Tragedy is a branch of drama that addresses the sorrowful downfall of a protagonist in a serious manner. In many tragedies, the protagonist is a tragic hero of exalted social status whose own character flaw combines with fate to bring about their ruin.
Tragedy is a branch of literature that addresses the sorrowful downfall of a protagonist in a serious manner. In classical tragedy, the protagonist is a tragic hero of exalted social status whose own character flaw combines with fate to bring about their ruin. In more recent centuries, however, tragedy has taken other forms, featuring protagonists of social insignificance and removing the tragic flaw to suggest a character’s complete powerlessness in the face of modern challenges. Regardless of the details, all tragedies attempt to examine serious questions of existence, especially the relationship between man and the universe.
The tragic form was first developed by the ancient Greeks as a dramatic art. Playwrights like Sophocles and Euripides wrote tragic dramas to accompany ritualized religious celebrations. These plays established the concepts of the tragic hero, the tragic flaw (hamartia) and the resulting catharsis. The entrances and exits of a masked chorus who provided commentary throughout the play prefigured the scene changes of later theater. The Greek model elicited pity and fear from an audience as a result of the tragic interplay of a character’s choice and their inevitable fate. Greek tragic heroes typically begin a play at the height of their powers - happy, respected, successful, and of noble birth. Their own character failings, however, drive them to make a series of mistakes that leads to their downfall. The sorrow induced by the tragedy derives from the viewers’ ability to understand the hero’s thinking and imagine themselves in his or her shoes. This connection with the tragic protagonist has remained central to the genre despite its many variations over the centuries.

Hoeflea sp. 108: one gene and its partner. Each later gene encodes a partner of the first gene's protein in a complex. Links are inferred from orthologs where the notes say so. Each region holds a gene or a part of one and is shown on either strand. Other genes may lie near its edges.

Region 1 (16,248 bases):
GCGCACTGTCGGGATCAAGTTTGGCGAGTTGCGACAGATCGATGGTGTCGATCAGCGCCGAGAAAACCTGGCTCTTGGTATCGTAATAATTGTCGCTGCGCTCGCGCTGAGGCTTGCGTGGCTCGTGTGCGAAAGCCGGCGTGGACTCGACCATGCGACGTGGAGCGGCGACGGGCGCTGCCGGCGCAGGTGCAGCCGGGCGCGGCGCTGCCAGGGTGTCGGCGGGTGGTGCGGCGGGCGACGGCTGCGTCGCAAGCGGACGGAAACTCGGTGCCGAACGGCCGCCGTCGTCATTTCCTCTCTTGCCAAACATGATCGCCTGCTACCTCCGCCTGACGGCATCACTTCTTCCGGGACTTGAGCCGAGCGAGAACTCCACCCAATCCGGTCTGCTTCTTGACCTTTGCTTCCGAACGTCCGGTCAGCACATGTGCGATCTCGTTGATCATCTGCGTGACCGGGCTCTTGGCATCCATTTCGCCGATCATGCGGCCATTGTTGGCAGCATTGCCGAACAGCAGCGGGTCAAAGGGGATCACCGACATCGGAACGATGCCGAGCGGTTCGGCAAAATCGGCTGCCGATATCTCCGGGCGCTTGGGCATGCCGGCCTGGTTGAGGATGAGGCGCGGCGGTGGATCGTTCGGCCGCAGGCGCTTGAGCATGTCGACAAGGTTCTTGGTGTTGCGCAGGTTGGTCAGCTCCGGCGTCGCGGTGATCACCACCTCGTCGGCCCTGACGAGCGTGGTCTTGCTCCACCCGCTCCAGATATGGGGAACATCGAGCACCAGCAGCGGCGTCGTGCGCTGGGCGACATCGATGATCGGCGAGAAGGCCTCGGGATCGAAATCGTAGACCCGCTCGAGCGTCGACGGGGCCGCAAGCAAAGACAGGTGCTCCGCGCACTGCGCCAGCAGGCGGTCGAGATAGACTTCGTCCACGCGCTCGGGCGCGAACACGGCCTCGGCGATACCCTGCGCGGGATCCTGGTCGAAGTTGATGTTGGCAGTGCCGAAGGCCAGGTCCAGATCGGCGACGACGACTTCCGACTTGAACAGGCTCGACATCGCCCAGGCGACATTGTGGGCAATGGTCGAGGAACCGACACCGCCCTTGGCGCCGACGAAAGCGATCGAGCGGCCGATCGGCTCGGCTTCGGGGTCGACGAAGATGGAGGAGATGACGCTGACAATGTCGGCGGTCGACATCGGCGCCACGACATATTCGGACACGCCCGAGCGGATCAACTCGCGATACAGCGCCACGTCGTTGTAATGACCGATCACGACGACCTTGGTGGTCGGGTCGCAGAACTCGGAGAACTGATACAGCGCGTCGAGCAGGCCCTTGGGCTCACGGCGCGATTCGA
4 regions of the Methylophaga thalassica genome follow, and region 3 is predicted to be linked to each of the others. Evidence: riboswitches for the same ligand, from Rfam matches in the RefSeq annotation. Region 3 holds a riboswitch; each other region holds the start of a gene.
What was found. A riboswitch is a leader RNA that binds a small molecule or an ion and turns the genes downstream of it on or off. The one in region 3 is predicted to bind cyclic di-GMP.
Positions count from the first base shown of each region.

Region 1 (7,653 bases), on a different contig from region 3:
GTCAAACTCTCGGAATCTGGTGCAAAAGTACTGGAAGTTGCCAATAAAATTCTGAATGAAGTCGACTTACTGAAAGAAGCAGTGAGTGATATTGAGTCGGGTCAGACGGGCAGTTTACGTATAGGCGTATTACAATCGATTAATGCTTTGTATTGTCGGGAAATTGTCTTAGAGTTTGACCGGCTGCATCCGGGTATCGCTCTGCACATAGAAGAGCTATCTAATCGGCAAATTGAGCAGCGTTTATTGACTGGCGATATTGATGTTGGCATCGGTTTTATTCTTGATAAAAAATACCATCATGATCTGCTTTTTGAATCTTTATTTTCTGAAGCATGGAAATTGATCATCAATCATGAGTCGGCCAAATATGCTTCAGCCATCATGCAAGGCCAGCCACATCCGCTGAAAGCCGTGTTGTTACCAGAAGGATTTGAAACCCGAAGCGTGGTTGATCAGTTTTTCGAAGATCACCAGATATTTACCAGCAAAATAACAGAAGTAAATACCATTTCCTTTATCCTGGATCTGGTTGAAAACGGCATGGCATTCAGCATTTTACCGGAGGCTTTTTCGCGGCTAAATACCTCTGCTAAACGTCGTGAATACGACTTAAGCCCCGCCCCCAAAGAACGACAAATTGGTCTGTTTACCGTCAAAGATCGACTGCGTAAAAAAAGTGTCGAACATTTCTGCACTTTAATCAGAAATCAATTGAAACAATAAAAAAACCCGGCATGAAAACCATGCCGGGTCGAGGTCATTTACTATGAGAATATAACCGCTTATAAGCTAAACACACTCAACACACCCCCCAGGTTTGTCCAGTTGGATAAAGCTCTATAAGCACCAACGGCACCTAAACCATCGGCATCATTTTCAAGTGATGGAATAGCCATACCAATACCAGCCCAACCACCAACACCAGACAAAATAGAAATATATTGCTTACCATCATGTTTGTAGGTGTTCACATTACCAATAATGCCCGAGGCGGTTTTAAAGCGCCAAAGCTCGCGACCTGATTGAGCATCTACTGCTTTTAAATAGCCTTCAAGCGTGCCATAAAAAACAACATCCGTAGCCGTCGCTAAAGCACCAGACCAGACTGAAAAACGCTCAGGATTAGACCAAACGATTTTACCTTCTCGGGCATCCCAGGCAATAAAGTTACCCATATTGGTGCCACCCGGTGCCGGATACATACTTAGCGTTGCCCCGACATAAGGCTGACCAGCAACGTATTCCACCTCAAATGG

After dying out as a preferred form of literature for a few centuries, tragedy experienced a revival during the 16th and 17th centuries in Elizabethan England and French Baroque theater. English playwrights like Christopher Marlowe and William Shakespeare continued the Greek tradition of tragic heroes brought low by their own flaws, as in The Tragical History of Dr. Faustus, Othello, or Macbeth. They introduced more ordinary protagonists, however, and enriched their tales with the addition of subplots. French writers like Racine, Corneille, and Molière included high-born protagonists but helped popularize the tragicomedy, in which tragedies ended with a happy outcome.
Over the next few centuries, tragedy evolved along with the growth of the novel. Novels like Emily Bronte’s Wuthering Heights, F. Scott Fitzgerald’s The Great Gatsby, and Dostoyevsky’s Crime and Punishment transferred elements of tragedy to narrative form. Although they no longer followed the dramatic character arc of the play, tragic novels nevertheless addressed the great religious and psychological questions surrounding human suffering. Today, tragedy remains a much appreciated literary genre. As modern audiences continue to enjoy tragedies from across the millennia, they also continue to produce new variations of the genre on for the stage, the page, and the screen.
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